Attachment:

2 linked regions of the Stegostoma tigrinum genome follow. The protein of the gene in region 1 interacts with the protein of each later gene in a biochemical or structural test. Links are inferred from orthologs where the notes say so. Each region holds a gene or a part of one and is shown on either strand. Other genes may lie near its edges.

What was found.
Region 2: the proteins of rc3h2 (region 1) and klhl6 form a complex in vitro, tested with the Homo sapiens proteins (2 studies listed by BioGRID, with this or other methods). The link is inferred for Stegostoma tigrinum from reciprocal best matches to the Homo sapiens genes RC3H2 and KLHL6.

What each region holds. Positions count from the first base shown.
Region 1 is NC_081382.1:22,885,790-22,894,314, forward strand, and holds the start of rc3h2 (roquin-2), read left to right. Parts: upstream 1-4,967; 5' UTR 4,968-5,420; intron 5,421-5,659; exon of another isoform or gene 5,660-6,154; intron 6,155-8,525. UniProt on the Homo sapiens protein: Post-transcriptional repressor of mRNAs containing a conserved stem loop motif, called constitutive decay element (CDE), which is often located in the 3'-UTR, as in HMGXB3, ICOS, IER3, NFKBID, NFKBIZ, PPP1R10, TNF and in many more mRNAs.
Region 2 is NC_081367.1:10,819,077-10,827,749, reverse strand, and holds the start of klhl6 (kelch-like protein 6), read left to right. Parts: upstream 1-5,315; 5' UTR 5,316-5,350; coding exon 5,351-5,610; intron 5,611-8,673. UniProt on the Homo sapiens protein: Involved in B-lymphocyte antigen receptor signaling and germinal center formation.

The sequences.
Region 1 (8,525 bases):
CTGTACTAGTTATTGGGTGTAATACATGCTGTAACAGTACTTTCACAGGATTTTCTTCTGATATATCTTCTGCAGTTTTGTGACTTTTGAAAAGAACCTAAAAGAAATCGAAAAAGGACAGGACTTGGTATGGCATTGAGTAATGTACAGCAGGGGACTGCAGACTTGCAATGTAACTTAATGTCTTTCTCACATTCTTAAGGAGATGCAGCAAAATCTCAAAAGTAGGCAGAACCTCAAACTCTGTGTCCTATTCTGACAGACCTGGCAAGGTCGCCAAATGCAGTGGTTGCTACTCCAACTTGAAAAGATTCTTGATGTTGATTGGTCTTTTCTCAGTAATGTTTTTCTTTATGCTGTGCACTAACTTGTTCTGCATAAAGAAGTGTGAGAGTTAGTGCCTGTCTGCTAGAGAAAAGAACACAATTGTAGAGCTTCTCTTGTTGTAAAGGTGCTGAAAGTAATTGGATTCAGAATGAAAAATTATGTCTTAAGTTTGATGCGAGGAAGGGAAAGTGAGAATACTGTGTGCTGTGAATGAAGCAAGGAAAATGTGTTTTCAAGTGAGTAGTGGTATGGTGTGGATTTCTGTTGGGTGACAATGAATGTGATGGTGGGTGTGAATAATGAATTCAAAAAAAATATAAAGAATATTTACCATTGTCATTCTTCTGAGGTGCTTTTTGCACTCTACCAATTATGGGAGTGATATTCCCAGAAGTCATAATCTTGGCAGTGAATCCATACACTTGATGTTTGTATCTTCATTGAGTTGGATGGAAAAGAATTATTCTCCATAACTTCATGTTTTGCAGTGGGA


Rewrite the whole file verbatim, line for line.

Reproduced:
2 linked regions of the Stegostoma tigrinum genome follow. The protein of the gene in region 1 interacts with the protein of each later gene in a biochemical or structural test. Links are inferred from orthologs where the notes say so. Each region holds a gene or a part of one and is shown on either strand. Other genes may lie near its edges.

What was found.
Region 2: the proteins of rc3h2 (region 1) and klhl6 form a complex in vitro, tested with the Homo sapiens proteins (2 studies listed by BioGRID, with this or other methods). The link is inferred for Stegostoma tigrinum from reciprocal best matches to the Homo sapiens genes RC3H2 and KLHL6.

What each region holds. Positions count from the first base shown.
Region 1 is NC_081382.1:22,885,790-22,894,314, forward strand, and holds the start of rc3h2 (roquin-2), read left to right. Parts: upstream 1-4,967; 5' UTR 4,968-5,420; intron 5,421-5,659; exon of another isoform or gene 5,660-6,154; intron 6,155-8,525. UniProt on the Homo sapiens protein: Post-transcriptional repressor of mRNAs containing a conserved stem loop motif, called constitutive decay element (CDE), which is often located in the 3'-UTR, as in HMGXB3, ICOS, IER3, NFKBID, NFKBIZ, PPP1R10, TNF and in many more mRNAs.
Region 2 is NC_081367.1:10,819,077-10,827,749, reverse strand, and holds the start of klhl6 (kelch-like protein 6), read left to right. Parts: upstream 1-5,315; 5' UTR 5,316-5,350; coding exon 5,351-5,610; intron 5,611-8,673. UniProt on the Homo sapiens protein: Involved in B-lymphocyte antigen receptor signaling and germinal center formation.

The sequences.
Region 1 (8,525 bases):
CTGTACTAGTTATTGGGTGTAATACATGCTGTAACAGTACTTTCACAGGATTTTCTTCTGATATATCTTCTGCAGTTTTGTGACTTTTGAAAAGAACCTAAAAGAAATCGAAAAAGGACAGGACTTGGTATGGCATTGAGTAATGTACAGCAGGGGACTGCAGACTTGCAATGTAACTTAATGTCTTTCTCACATTCTTAAGGAGATGCAGCAAAATCTCAAAAGTAGGCAGAACCTCAAACTCTGTGTCCTATTCTGACAGACCTGGCAAGGTCGCCAAATGCAGTGGTTGCTACTCCAACTTGAAAAGATTCTTGATGTTGATTGGTCTTTTCTCAGTAATGTTTTTCTTTATGCTGTGCACTAACTTGTTCTGCATAAAGAAGTGTGAGAGTTAGTGCCTGTCTGCTAGAGAAAAGAACACAATTGTAGAGCTTCTCTTGTTGTAAAGGTGCTGAAAGTAATTGGATTCAGAATGAAAAATTATGTCTTAAGTTTGATGCGAGGAAGGGAAAGTGAGAATACTGTGTGCTGTGAATGAAGCAAGGAAAATGTGTTTTCAAGTGAGTAGTGGTATGGTGTGGATTTCTGTTGGGTGACAATGAATGTGATGGTGGGTGTGAATAATGAATTCAAAAAAAATATAAAGAATATTTACCATTGTCATTCTTCTGAGGTGCTTTTTGCACTCTACCAATTATGGGAGTGATATTCCCAGAAGTCATAATCTTGGCAGTGAATCCATACACTTGATGTTTGTATCTTCATTGAGTTGGATGGAAAAGAATTATTCTCCATAACTTCATGTTTTGCAGTGGGA